Urban Massage catches up with Daniel after a Deep Tissue massage. Here’s his story of how he got into cycling and his pre/post race routine.
1. Tell me about yourself
I am Daniel, a 33-year-old software architect living in East London. I moved to London 6 years ago to pursue my career after studying Computer Science at Brighton University. I’m an avid sports fan and player, having so far been a member of Sunday league football teams, and amateur American Football teams.
Outside of sports I’m a somewhat typical software engineering type of guy; fascinated with science and engineering but also passionate about the social sciences of history, politics and economics. On the weekend, when I’m not bedecked in lycra on a bike somewhere you’ll find me reading something in a coffee shop. I take mine black with two sugars (or vanilla syrup when I’m going all out)
2. When did you start cycling and why?
I’ve been cycling various bikes since I was a kid; only in the last few years has it become my main sport. I started cycling further and faster when my then housemate Martin asked me if I wanted to do a 50-mile charity ride with him. Not long afterwards I had an operation on my knee to repair damage I’d sustained playing American Football. I was told that I’d need to manage my knee and I should probably cease playing impact sports. I asked about cycling and the specialist said that should be fine so, afterwards, myself and Martin planned a cycling trip to Brussels and I was hooked. A year later I joined East London Velo cycling club as I wanted to take it to another level and maybe compete in a race or two.
3. What’s the most challenging thing about cycling?
The hardest challenge for me is motivating myself to lose the weight necessary to compete at the level that I personally want to compete at. My original goal was to compete in an amateur road race, but this requires a blend of endurance, sustained power, burst power and the ability to recover from those huge bursts. As an avid gym goer and fitness sort of person I went into the sport with a lot of power but too much excess weight and not enough endurance! Getting the weight down was, and still is, the priority as it will make me faster no matter how I train.
4. How do you prepare for a race?
Race preparation varies depending on the type of race. I mainly race Criteriums, or crit, and Road Races. A crit is short, usually less than 25 miles, on a closed circuit and requires short power bursts. I’d prepare by reducing my training load prior to the race, going on short rides with short hard efforts, sort of like HIIT. The day before I’d do a very short, maybe 30 minute interval session along with my normal commuting/riding. Preparing for a Road Race is a different for me. I’m very new to Road Racing so I’d have plenty of rest days in the week before the race and also much longer interval sessions. In the two days before the race I’d rest on the first day then go on a medium length low intensity ride the day before, maybe 30 miles with around a mile or two or hard pedalling, I’d aim to do that and give myself at least 20 hours before I’d need to race!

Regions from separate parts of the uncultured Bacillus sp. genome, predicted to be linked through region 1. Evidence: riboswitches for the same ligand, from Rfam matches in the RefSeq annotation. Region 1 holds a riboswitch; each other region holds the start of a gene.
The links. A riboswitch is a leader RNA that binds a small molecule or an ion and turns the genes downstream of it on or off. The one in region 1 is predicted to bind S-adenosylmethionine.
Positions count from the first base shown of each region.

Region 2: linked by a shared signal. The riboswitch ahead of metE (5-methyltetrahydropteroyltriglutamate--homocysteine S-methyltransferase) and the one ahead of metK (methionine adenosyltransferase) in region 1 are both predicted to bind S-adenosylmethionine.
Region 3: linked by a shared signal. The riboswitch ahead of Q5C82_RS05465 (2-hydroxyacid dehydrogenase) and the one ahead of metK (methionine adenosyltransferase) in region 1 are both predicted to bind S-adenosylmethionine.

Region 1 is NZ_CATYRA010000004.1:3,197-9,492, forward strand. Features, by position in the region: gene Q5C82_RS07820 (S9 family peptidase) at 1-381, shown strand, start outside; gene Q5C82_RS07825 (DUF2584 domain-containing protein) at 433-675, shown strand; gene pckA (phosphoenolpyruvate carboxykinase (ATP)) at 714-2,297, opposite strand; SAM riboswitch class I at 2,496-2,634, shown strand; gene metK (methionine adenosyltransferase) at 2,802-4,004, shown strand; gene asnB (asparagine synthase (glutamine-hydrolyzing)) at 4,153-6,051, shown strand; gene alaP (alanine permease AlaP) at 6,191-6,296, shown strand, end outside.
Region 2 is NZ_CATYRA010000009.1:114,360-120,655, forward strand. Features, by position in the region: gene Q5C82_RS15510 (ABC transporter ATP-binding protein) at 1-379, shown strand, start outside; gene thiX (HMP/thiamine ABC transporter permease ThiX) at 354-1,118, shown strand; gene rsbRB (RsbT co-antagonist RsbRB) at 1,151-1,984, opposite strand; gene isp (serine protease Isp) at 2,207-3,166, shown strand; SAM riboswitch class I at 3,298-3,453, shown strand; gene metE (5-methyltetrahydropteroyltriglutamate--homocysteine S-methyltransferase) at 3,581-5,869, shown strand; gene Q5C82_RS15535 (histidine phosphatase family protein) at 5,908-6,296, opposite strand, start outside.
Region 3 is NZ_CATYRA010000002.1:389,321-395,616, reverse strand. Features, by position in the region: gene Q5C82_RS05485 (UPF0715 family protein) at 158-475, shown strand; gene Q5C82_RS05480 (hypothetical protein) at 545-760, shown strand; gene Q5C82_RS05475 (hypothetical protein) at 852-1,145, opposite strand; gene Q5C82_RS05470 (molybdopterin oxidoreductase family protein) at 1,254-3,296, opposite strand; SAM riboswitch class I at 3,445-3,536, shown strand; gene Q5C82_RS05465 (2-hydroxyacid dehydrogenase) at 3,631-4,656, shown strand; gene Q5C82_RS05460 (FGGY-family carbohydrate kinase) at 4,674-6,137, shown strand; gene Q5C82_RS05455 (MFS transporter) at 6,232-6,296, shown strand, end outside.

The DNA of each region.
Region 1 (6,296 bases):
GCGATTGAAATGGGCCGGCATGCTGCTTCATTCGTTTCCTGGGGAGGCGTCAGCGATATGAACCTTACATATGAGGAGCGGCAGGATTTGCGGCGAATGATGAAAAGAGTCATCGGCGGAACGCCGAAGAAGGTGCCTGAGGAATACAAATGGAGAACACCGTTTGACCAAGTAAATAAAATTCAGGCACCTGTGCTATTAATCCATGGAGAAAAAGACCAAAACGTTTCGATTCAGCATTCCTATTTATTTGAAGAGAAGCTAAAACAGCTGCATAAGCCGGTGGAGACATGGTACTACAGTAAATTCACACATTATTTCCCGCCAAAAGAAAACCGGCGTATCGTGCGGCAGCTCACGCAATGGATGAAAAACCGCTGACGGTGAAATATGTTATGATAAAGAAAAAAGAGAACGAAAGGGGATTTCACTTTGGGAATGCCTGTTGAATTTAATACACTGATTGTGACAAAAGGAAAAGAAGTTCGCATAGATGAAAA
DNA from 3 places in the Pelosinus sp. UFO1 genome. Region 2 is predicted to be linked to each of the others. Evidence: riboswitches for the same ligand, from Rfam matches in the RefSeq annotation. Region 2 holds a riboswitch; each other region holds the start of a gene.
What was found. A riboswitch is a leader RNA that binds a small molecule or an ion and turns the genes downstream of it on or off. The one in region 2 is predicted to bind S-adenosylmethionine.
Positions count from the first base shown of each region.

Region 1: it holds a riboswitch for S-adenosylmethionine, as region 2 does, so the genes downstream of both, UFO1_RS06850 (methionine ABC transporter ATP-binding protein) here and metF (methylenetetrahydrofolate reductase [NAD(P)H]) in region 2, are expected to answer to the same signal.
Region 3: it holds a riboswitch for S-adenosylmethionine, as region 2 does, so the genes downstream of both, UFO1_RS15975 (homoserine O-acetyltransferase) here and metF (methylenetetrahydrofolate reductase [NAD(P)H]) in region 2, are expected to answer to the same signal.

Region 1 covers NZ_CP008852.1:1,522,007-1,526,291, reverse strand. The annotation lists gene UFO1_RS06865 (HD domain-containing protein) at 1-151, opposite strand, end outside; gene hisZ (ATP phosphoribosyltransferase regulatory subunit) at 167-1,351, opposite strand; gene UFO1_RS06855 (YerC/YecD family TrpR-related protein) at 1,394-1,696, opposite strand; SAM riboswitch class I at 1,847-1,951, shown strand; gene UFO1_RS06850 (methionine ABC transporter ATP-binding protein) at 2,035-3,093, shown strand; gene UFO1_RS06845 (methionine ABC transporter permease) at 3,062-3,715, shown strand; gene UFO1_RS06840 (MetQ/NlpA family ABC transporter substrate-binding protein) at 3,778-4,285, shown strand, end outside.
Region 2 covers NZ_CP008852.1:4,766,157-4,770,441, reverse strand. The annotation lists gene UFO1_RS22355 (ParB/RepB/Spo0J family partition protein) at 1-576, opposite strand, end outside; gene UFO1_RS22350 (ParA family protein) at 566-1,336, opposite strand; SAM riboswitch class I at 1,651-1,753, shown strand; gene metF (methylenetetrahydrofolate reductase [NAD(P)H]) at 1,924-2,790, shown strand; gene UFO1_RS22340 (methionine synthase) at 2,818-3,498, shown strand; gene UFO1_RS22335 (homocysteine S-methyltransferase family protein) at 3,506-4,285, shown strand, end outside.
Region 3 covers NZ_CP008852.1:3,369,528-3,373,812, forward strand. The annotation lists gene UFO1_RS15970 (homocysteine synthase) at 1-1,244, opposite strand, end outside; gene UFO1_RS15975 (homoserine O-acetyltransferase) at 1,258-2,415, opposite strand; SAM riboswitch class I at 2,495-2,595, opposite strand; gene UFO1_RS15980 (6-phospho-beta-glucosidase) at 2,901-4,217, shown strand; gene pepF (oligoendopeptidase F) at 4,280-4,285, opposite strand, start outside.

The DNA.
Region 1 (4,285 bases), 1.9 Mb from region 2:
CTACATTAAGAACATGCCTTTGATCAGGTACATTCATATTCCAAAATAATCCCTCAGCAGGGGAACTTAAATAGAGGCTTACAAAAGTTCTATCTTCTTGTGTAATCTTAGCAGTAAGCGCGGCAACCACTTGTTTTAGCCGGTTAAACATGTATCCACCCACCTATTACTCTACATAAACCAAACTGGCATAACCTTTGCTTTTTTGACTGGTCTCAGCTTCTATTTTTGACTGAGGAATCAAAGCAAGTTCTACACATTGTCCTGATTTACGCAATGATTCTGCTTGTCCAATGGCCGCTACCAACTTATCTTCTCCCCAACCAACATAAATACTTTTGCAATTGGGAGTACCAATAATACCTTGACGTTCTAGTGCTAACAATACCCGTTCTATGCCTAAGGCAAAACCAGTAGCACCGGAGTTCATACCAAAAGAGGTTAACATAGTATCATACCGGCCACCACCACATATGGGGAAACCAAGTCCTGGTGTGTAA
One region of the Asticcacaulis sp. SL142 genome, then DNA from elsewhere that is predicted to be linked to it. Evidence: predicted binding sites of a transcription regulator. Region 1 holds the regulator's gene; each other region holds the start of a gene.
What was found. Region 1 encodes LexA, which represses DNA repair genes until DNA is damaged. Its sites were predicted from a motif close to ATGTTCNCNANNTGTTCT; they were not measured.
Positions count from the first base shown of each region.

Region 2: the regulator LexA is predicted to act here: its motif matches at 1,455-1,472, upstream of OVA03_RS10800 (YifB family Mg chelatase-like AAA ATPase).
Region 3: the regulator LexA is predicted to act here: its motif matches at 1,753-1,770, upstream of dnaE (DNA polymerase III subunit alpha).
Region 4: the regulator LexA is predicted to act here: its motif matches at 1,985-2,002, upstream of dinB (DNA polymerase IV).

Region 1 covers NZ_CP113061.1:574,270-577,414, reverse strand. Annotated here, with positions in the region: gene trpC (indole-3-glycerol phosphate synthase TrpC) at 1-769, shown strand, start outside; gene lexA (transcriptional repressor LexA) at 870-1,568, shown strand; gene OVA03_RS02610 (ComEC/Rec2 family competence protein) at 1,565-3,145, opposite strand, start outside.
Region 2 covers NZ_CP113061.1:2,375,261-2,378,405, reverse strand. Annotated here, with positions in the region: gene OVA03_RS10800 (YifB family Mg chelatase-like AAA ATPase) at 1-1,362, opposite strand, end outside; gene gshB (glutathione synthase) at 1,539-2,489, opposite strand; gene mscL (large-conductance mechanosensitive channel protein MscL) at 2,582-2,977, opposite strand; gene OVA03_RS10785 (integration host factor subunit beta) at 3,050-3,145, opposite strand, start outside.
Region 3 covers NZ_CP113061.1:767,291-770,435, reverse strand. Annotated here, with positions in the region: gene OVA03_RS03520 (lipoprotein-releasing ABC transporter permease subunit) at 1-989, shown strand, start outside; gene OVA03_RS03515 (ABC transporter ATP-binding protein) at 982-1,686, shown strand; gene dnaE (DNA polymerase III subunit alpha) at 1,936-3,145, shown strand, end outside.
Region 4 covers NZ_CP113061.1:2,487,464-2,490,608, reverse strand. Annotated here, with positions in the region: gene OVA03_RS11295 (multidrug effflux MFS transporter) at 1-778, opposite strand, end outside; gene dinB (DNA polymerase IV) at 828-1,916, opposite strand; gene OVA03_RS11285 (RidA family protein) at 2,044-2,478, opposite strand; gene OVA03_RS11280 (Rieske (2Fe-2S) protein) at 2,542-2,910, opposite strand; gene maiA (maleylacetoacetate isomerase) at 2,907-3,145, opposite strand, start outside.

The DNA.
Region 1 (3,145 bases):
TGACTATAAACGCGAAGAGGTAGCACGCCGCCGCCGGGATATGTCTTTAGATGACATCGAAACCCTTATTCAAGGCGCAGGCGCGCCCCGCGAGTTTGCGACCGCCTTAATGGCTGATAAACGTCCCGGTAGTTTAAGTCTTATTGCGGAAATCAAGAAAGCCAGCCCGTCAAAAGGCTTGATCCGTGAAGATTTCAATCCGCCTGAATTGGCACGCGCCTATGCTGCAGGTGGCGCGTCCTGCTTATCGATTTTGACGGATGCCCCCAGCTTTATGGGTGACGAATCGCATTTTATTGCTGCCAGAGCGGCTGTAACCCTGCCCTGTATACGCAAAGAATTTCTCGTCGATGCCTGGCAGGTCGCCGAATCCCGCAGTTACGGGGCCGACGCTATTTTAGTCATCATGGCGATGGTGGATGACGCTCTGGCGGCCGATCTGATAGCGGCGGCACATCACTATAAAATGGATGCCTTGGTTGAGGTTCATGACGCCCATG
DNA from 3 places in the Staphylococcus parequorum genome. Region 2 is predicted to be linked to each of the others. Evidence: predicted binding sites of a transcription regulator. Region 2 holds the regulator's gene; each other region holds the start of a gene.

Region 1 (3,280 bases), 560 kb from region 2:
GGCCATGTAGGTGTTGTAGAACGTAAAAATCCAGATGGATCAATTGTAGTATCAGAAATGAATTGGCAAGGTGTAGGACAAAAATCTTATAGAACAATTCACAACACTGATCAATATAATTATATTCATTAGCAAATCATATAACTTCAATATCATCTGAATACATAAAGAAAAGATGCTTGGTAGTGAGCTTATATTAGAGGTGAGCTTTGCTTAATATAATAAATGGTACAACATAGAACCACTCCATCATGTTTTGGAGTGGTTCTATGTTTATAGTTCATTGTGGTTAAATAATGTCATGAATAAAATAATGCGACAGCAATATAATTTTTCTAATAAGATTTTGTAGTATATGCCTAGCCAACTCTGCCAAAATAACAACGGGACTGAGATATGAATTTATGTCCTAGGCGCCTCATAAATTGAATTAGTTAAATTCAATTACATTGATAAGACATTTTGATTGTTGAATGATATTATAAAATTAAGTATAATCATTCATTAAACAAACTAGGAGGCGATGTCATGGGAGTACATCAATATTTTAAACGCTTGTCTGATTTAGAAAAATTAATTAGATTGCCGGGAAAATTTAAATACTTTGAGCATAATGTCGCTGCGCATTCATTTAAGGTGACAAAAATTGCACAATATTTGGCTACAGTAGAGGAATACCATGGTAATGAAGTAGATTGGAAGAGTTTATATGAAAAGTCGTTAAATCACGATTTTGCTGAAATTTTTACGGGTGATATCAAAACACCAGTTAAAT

5. How do you recover post race?
After a road race, I’d take a day off then get straight back into training. I’d usually do a lot of stretching work on my roller and get a massage in if I can find the time. After a crit, I’d go straight back into training with no rest day. Usually the crits are on a Saturday, so I’d be out Sunday morning at 9am riding with East London Velo.
6. How was your Urban Massage experience? How do you feel after your massage?
The experience was convenient and easy. I decided to go with the Deep Tissue massage option as it was the day after a hard 70-mile session on the bike so I was not entirely sure I could take the pain/pleasure of a full sports massage. Choosing the masseuse was a little bit more difficult as I wasn’t really sure whether someone was good on not. I found it difficult to make that decision based on a star rating but I decided to go with someone eventually. After that it was a breeze, Laura P. was very friendly and had the music selection sorted perfectly. She put in some serious work on my legs which released a lot of the knots in my quads, especially around my IT band, which made my legs feel a whole lot better. On waking up the next day my legs felt great smashing out the morning hard session.
7. What’s your next big cycling challenge?
My next big challenge is to compete in a 55-mile road race. They are really competitive and the average speed for the race can reach 25mph! I’ve a lot of work to put in before I can keep up with the guys at that level!